I didn't pay that much attention to either. I usually liked the ones best that I had actually met. John Severin was, somewhat of an idol, and Dan Green is a good friend. Jack Abel (1927-1996) was a dear dude and a good inker. Colorists? Who knows?
11. After your 1996 "falling-out" with Marvel have you been contacted to do any work for them?

Of course not. Why would they? You can't prove ageism, but it was there, I believe. In all fairness, they did not shut the door. I was free to seek freelance work from individual editors. Fat chance.
12. I've read that you now teach 7th Grade Art; As well as a Creative writing course at a community college. How did this come about?

I saw the handwriting on the wall before the bottom dropped out. I got two degrees, a BA and MA, and a Teaching Certificate. I taught two years in public school grades 7-12, and two years as a college adjunct.
13. Has your being a Deacon helped you keep the Marvel fall-out in perspective?

I was never bothered by Marvel fallout. I was deliriously happy to be out of there. I only wish I had the guts to do it sooner. Strangely, I'm not much of a religious person. I do believe that most of us lack in spiritual development. But that's all up to the individual.
14. I've read your accounts of being on the "front-line" of the tragedies of September 11, 2001. Now with almost 3 years gone by, how has this tragedy affected you?

I have friends from that time. They are among the most loved people I know. I hang out with them when I can, and we schmooze and eat and drink. There's an EMS unit in Queens I like to ride with.
15. Between the one-year tour of duty in Vietnam and the events of 9/11 - did any of these memories creep into your art?

16. Have you had offers to come back from any of the other publishers? With your writing experience would you write and draw?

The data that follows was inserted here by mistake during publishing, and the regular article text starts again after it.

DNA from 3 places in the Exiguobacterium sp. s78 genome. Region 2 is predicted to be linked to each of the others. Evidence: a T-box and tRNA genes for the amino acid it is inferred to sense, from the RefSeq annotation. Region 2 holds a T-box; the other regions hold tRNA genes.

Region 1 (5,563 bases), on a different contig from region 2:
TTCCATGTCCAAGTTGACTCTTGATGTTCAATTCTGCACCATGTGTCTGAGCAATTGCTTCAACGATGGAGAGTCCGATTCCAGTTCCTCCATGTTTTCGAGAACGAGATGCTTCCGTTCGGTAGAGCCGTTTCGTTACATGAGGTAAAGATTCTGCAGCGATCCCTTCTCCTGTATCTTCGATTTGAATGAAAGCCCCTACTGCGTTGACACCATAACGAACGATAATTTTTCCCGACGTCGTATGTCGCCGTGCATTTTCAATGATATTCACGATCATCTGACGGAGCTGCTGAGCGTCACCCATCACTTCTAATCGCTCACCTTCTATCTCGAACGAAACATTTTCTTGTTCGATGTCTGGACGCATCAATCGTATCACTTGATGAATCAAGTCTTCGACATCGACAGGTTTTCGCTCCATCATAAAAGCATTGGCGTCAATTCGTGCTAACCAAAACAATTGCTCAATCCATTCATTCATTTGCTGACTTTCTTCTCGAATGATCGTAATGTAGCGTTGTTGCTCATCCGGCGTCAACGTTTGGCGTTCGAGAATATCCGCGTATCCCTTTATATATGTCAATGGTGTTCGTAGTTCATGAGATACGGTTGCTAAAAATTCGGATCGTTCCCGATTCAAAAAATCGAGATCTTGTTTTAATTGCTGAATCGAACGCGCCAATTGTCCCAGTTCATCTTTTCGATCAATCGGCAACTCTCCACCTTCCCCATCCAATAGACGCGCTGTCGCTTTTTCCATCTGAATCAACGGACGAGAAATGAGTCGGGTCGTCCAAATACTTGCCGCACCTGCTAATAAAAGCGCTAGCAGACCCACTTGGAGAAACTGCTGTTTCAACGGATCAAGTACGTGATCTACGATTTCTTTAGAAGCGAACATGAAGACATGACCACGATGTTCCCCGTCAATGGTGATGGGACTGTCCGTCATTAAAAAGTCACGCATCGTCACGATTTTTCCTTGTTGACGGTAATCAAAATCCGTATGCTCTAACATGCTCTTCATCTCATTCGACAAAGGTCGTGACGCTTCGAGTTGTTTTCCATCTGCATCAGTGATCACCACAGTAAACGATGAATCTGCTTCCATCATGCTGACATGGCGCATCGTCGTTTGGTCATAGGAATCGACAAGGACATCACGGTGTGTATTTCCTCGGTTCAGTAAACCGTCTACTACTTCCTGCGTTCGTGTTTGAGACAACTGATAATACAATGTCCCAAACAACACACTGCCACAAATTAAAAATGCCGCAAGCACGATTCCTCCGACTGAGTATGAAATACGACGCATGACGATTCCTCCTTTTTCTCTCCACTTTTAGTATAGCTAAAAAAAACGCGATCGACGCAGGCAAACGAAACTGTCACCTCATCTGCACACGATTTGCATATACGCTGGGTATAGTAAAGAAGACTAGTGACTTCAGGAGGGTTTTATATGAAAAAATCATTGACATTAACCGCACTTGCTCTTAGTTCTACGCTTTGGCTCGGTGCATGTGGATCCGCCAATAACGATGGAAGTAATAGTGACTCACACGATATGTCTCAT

I think they don't ask unless there's something in it for them, and I have no desire to beg. Either way, I'm finished with it. Experience counts for nothing in this business.
17. Of all your work do you have any certain favorites? Particular run or issue?

Sometimes the Hulk was fun, and I liked toying around with a different style on FF Unlimited. It demonstrates how shallow comics can be.
18. I've read you got your pilot's license some time back, as well as owning an open-cockpit biplane. How did this come about, & are you still flying?

I have an active license, but haven't flown in 12 years. I like very much the PC flight simulators. We owned a 1941 PT-17 trainer for 14 years and it was a blast.
19. Do you still keep up with the industry?

20. What became of the "gag-order" that Marvel wanted you to sign in 1996? Did you do it? Did your editorial break it?

Yes, but I never paid any attention to it. Since they went bankrupt, I figured it was defunct. If not, fuck it. It's a 'free country.' Or is it? It was either sign or no separation package. We had three kids in college.
21. Can we expect more writing from you in the future? Movie reviews editorials?

Not in the way you think. I've been writing short stories and books for young people for 8 years and am presently looking for a literary agent.
22. Thanks again for answering our questions. Hopefully, they weren't all questions you've answered a hundred times before.

Not at all. I very much enjoyed going over them. They brought back a lot of pleasant memories. Thanks.

About Michael Essington

Michael Essington is an American author and poet, most famous for his Mike Check column. Over the years Essington has done dozens of celebrity interviews, as well as hundreds of music reviews. The weekly Mike Check column, which appears on Strange Reaction, has also been printed in The Los Angeles Beat and the very popular Deep Red Magazine. Essington's column is read weekly by thousands of fans from Los Angeles to Denmark. Essington has been writing since his high school days. He is married to wife, Elizabeth, and has two children, daughter, Breana & son Lucas.